It’s been almost a week since the not-guilty verdict in the George Zimmerman trial. And it’s taken me almost that long to gather my thoughts and sort through my feelings to write about it.
The facts of the matter are hard to comprehend: a man with a history of violence was allowed to carry a concealed weapon, and, defying police orders, stalked an unarmed child, ascribing motive and intent to him on the basis of nothing more than his imagination and preconceived judgment. Zimmerman would provoke and escalate a conflict until the confrontation turned lethal and then walk away innocent. Twice. Once after his crime was committed, and again, when the jury ruled he was not-guilty.
The case is an indictment not only of our justice system, but of our culture: from the gated community that Zimmerman was protecting, to the all-white jury that ruled on the case, to the ‘stand your ground’ defense that ultimately allowed Zimmerman to plead self-defense and be found not-guilty, this case points to the pernicious and persistent evils of racism that are alive and thriving in America today.
George Zimmerman was convinced Martin was a criminal, or as he told the 911 dispatcher, a “punk” and “a–hole.” He never met Martin. He had no idea who he was. He wanted Martin to be that “punk” so he could exercise his aggression, aggression he carried with him, long before that encounter with Martin. He came to the scene pre-loaded with rage, prejudice, and a vendetta.
Zimmerman may not be guilty according to the strictest reading of the law, but he is guilty nonetheless. Guilty of provocation, guilty of racial profiling, guilty of disregarding police instruction to stay in his car.
But the real culprit here is the lethality of racial stereotyping – Zimmerman’s, but also everyone’s. It’s systemic and institutionalized. The defense attorney is guilty, preying upon white fears and black stereotypes by waving a picture of a shirtless Martin to invoke racial stereotypes of dangerous young black men. And again, when he cross-examined Rachel Jeantel, Trayvon Martin’s friend, trying to paint her as a lair, and exaggerating his difficulty understanding her speech, he fanned those flames of stereotypes even more. The media are guilty as well, calling the post verdict protests “riots” and “lynch mobs,” to further the fear of black Americans.
And because of these stereotypes, at the end of the day, the jury, all white women, could more easily identify with Zimmerman than with Martin. It’s there, in that empathy gap, that stereotypes thrive. In the absence of contact with someone different from ourselves, we rely on the easy stereotypes offered to us. Yet even when we do encounter someone, even when we see with our very eyes someone who defies a stereotype, we disregard the facts to fit what we want to see. We have already taken sides with our inner images. Like Zimmerman, we are primed to see what we want to. Like shopkeepers who eye black customers more suspiciously than white ones. Like teachers who expect poor, black children to perform poorly. Yes, it happened that night between Zimmerman and Martin, but it happens on a daily basis, over and over again, it’s business as usual in the school, workplace, and in our justice system.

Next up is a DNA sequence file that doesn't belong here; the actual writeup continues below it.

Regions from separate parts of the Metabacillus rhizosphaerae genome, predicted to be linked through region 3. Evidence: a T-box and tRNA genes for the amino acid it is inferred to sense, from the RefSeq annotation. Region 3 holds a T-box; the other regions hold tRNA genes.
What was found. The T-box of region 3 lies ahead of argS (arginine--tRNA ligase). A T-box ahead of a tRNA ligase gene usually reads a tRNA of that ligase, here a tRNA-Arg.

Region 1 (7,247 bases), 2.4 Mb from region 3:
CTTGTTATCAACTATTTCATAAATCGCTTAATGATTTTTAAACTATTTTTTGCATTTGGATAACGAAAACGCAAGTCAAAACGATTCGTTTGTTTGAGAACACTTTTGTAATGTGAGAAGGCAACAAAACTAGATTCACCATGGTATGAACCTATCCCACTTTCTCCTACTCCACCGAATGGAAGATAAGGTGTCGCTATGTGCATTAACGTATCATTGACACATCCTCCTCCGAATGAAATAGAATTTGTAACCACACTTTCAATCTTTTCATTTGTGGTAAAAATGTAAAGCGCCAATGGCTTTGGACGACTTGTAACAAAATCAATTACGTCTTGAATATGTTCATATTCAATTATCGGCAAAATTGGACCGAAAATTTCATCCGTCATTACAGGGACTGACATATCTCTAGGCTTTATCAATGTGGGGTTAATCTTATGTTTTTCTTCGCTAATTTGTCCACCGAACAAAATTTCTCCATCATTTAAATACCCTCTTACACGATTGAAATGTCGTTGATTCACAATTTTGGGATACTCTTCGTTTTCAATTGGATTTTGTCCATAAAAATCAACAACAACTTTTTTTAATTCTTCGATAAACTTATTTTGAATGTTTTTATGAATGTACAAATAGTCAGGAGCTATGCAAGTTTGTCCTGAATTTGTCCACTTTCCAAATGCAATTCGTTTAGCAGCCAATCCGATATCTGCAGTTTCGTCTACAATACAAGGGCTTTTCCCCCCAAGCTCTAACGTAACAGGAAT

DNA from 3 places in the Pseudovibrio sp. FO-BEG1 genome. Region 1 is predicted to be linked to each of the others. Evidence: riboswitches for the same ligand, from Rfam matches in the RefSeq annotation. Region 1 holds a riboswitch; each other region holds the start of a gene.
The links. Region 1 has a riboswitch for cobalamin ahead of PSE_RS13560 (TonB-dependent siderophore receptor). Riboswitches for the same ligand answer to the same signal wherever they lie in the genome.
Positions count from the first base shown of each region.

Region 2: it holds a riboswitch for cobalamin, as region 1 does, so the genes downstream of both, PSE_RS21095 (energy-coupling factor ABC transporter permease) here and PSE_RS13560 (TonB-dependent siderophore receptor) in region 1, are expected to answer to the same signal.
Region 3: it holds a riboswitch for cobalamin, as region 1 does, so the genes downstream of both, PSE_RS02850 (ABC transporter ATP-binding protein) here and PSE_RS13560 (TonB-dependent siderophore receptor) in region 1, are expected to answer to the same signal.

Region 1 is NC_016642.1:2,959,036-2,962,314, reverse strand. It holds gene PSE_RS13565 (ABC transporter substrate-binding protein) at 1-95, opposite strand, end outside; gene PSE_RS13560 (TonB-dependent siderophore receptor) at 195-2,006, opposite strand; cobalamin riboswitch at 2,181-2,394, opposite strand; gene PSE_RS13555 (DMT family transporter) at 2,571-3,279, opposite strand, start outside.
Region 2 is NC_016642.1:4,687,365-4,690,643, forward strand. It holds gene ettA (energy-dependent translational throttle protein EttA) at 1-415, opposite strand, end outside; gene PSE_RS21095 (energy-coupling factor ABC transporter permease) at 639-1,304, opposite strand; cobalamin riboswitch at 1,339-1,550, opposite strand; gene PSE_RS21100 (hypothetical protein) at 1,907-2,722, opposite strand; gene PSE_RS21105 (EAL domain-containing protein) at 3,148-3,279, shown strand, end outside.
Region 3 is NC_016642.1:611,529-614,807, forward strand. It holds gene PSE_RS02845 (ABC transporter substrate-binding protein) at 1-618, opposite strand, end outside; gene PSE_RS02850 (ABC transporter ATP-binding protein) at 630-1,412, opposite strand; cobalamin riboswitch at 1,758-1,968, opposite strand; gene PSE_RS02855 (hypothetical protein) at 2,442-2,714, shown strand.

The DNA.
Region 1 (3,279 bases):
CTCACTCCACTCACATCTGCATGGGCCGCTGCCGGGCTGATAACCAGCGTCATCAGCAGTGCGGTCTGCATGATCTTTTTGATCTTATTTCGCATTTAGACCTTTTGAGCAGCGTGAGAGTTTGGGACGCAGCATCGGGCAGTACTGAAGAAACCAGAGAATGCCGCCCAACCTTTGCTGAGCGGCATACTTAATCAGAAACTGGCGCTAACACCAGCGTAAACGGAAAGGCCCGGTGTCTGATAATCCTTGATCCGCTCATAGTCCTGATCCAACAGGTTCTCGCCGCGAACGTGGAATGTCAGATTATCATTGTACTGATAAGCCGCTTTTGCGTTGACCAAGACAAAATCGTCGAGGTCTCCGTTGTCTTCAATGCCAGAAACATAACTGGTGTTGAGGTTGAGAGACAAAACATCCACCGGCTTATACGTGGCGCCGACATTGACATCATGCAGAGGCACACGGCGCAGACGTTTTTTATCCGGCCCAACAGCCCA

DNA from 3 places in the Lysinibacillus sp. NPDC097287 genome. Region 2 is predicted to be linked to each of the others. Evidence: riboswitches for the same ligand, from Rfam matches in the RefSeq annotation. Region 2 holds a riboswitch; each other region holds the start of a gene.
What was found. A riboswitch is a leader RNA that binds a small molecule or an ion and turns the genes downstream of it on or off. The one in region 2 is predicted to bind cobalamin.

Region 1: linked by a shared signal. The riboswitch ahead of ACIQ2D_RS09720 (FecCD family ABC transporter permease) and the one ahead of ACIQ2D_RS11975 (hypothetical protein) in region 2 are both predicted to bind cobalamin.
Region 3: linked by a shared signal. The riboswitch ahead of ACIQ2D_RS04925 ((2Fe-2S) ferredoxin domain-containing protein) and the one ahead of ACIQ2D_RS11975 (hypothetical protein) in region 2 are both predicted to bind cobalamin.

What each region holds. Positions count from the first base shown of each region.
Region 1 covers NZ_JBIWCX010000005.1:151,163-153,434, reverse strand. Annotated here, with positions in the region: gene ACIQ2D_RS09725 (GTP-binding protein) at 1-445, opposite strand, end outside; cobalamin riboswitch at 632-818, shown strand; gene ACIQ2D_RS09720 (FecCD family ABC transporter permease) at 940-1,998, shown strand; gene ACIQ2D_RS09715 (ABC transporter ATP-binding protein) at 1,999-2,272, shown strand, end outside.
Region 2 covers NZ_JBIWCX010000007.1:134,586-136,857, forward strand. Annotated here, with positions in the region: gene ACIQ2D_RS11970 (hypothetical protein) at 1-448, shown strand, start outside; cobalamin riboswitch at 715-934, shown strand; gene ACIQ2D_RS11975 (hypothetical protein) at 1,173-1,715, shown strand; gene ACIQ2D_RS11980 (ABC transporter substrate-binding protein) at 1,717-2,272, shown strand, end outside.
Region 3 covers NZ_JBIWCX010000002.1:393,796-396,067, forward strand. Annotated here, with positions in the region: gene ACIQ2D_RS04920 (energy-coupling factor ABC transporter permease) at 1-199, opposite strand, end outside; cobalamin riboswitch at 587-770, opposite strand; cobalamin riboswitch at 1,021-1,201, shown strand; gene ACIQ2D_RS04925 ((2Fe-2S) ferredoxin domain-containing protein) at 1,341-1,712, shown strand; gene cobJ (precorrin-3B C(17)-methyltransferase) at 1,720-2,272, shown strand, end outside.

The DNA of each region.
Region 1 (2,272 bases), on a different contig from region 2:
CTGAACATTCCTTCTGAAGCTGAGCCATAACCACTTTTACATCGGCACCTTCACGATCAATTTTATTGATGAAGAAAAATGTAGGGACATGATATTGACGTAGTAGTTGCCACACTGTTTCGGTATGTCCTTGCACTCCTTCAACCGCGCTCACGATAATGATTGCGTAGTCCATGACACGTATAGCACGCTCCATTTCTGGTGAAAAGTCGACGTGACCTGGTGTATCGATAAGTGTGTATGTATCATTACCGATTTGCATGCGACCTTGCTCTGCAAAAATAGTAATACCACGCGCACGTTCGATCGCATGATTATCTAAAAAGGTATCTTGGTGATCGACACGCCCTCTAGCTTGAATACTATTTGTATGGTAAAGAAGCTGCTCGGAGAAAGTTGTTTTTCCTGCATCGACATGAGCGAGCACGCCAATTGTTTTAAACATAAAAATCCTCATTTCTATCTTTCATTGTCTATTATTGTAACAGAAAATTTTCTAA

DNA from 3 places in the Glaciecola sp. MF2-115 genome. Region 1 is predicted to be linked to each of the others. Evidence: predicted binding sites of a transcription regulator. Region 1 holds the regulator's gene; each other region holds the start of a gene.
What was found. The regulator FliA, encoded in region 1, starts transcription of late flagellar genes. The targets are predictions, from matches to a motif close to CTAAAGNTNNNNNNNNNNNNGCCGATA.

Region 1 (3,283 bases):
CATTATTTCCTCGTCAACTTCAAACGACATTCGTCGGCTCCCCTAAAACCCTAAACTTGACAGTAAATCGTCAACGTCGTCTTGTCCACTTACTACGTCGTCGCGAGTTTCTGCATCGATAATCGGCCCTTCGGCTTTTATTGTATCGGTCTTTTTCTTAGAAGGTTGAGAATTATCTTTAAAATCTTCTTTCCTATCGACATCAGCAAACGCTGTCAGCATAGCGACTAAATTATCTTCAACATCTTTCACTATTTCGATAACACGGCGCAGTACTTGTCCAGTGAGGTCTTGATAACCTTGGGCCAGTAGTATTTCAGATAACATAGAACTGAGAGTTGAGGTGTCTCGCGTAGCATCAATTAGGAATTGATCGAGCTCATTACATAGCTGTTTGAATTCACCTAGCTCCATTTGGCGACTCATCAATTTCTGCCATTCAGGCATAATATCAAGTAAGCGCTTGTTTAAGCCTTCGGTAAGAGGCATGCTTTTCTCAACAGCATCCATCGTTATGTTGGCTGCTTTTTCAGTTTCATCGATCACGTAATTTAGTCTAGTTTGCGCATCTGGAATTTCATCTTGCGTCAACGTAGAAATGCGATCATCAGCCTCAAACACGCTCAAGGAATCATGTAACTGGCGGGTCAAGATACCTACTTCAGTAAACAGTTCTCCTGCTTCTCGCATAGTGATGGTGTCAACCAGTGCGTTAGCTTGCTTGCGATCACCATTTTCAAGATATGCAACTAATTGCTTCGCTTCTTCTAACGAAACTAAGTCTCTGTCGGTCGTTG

Dozens of studies have shown how bias works to disadvantage people based on race. When the job qualifications of the applicants were held constant, with identical resumes, job applicants with common white names received 50% more callbacks for interviews than applicants with common black names. Studies have also shown how teacher’s biases influence the achievement of their students. Pupils rise to the level of teacher expectations—both positive and negative. And all too often this dovetails with race and class, disadvantaging most acutely poor, black students.
The Zimmerman case proves the insufficiency of our laws, but also shows how much work we have in front of us to fight our easy and lethal dependence on stereotypes. We’re blinded by what we want to see, filled up with stories and images that we’ve grown up with, that the media and entertainment industries exploit, and that politicians manipulate to get elected. It won’t be easy to get past this because those inner images and biases are automatic and self-confirming. They keep us safe in our picture of the world. As my friend, Shakil Choudhury, an educator and diversity consultant, says, we have to “catch ourselves in the act.” It’s that simple. Or that hard. Maybe Justice shouldn’t be blind as long as we live in a world in which others’ perceptions so sharply and unfairly determine our fate.